IRB: Expats owe RM213 million in taxes


CYBERJAYA: More than US$50 million (RM213 million) in tax arrears has not been collected from expatriates who have left Malaysia since 2012, Inland Revenue Board (IRB) CEO Sabin Samitah said.

He said most of them were from the services sector, and had either falsified their real wages in the expatriate’s application form or declared a lower wage than what they actually received.

“We can also see (this) from the amount of remittances to their countries of origin and their luxurious lifestyle in this country,” he told reporters after launching the MyEXPAT system for expatriates’ income collection here today.

Also present was Malaysian Immigration Department director-general Mustafar Ali.

Sabin said IRB was in talks with 75 countries that had signed the Double Taxation Agreement to recover taxes from the expatriates.

“Although we still do not have a specific mechanism to do so, this method has proven effective as it has been done in some other countries,” he said.

This year, Sabin said, IRB would take action, including blacklisting, fines or imprisonment, against employers or sponsors who failed to carry out their responsibilities to deduct the tax of foreign workers before they return to their respective countries.

“IRB will conduct an investigation and audit those agents who bring in expatriates and foreign workers to Malaysia because there are reports saying that the agents do not disclose the income or commissions which are received from expatriates,” he said.

To solve this problem, he said, IRB would work with the Immigration Department through the Expatriate Services Division (ESD) to check the status of their tax before leaving Malaysia.

“If they fail to pay the tax, the expatriates will not be allowed to leave or enter Malaysia,” he said.

According to statistics, Sabin said income tax collected from expatriates showed a consistent increase. Last year, RM201.31 million was collected compared to RM201.27 million and RM144.36 million collected for the years 2015 and 2014, respectively.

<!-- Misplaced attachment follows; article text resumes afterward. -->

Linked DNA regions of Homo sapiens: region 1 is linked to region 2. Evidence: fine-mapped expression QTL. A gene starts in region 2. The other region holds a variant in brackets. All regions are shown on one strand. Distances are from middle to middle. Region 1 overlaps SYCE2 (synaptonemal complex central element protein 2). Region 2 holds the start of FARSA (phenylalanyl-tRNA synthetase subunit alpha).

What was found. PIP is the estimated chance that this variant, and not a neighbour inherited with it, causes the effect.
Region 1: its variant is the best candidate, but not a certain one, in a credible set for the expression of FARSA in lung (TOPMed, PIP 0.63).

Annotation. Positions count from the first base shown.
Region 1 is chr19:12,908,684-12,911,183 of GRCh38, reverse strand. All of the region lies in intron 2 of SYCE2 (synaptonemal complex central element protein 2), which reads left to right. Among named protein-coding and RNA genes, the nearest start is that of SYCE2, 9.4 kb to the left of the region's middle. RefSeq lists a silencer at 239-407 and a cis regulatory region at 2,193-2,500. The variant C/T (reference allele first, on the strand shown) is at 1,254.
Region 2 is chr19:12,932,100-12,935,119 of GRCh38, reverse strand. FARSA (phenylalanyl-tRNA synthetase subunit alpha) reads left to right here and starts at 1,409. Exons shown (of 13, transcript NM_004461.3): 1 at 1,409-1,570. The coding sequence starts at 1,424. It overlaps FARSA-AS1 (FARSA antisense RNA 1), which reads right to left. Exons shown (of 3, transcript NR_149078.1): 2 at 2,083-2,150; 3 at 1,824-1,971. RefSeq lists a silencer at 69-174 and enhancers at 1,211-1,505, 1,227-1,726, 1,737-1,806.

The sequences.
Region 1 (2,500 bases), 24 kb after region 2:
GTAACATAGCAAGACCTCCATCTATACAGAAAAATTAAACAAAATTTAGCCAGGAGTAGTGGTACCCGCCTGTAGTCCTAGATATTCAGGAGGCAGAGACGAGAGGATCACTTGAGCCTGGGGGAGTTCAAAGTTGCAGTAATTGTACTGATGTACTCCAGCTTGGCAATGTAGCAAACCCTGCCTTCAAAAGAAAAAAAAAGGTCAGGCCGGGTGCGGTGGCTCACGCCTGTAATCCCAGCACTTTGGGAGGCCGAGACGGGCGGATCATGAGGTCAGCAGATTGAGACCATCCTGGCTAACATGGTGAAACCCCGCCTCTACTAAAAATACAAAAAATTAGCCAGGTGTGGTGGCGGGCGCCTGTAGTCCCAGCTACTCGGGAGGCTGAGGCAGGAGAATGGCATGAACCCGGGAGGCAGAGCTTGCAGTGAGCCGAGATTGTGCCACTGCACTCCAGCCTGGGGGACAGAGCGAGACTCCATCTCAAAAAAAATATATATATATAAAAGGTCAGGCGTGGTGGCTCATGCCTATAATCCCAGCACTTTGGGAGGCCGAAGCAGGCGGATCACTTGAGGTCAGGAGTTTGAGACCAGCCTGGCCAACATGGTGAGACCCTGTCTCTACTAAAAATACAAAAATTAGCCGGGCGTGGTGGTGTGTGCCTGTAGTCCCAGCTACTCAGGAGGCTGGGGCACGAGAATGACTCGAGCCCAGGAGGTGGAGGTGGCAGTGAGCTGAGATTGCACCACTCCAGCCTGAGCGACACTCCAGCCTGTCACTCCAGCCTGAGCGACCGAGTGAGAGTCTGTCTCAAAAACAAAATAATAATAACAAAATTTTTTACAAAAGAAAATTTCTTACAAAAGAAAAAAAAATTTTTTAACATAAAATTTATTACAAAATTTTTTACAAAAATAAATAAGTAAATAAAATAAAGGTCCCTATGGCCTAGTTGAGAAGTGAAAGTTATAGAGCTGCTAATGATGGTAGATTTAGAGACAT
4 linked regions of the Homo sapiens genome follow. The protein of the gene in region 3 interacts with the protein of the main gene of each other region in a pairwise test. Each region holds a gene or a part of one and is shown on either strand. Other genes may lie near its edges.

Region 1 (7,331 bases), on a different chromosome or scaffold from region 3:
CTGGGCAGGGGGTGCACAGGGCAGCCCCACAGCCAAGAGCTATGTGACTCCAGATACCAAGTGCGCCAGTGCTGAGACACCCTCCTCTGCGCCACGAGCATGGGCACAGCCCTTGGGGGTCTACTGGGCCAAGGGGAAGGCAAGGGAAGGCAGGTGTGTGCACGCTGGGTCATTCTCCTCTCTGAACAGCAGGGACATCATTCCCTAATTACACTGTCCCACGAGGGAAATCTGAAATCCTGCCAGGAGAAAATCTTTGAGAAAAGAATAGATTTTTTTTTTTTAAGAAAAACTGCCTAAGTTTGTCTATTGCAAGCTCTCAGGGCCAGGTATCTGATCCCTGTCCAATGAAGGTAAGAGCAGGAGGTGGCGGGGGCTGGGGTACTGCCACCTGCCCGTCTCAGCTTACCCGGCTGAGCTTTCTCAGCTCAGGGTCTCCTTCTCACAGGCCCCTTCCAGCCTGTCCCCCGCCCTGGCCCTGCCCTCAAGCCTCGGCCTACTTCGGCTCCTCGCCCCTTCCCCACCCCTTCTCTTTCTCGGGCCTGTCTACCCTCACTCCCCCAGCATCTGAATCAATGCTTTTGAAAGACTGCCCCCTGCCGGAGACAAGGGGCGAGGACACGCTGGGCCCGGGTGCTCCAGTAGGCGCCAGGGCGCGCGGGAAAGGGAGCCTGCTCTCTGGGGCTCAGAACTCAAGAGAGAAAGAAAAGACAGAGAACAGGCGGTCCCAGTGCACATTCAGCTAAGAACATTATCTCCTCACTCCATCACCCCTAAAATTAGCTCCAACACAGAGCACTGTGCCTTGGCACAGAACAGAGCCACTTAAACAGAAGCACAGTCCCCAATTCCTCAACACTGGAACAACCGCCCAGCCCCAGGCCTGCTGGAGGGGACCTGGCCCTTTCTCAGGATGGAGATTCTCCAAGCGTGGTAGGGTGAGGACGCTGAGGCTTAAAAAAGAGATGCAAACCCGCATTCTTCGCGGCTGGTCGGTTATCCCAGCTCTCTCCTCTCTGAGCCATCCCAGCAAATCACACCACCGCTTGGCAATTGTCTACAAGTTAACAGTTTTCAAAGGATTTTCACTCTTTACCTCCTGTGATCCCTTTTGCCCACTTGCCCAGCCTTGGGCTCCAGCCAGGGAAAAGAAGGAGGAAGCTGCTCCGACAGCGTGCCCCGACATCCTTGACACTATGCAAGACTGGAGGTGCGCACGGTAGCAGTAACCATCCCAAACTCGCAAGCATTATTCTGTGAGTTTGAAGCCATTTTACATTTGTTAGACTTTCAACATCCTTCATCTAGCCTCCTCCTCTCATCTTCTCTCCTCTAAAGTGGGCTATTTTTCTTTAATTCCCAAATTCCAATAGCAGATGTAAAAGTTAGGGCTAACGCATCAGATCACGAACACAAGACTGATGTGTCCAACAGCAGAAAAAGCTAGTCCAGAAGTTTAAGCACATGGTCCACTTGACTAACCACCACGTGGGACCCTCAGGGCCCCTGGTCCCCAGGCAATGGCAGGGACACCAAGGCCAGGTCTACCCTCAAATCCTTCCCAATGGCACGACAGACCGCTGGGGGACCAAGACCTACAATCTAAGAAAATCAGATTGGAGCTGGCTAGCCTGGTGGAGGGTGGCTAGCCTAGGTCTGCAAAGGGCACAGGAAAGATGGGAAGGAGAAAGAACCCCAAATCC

He said the MyEXPAT system, formerly known as the Forin system, developed for internal use in IRB, would use information obtained from the Immigration Department to monitor tax matters relating to expatriates in Malaysia.

He said this included a review of the issuance of the letter on the settlement of tax and ledger review over scheduled tax deductions.

The MyEXPAT system will be used in all IRB branches nationwide from July 1 to ensure the entry of expatriates to Malaysia meets the stipulated conditions, even paying the required Malaysian income tax, he said.

Meanwhile, Mustafar said cooperation between the Immigration Department and IRB was sealed through a memorandum of understanding relating to the Information Sharing Cooperation Pertaining to Expatriates in Malaysia, which was signed on June 19, 2014, on dealing with the issue of taxation of expatriates who work in Malaysia for a specified period using the study pass or professional visit pass.

He said the Immigration Department’s statistics showed that 12,415 companies had registered with ESD from April 2014 until May, and of that number, as many as 134,113 people had obtained working passes and professional visit passes applied through the ESD system.

Mustafar said the top five sectors preferred by expatriates in Malaysia were construction and manufacturing (each 22%), services (14%), oil, gas and energy (11%) and education (8%).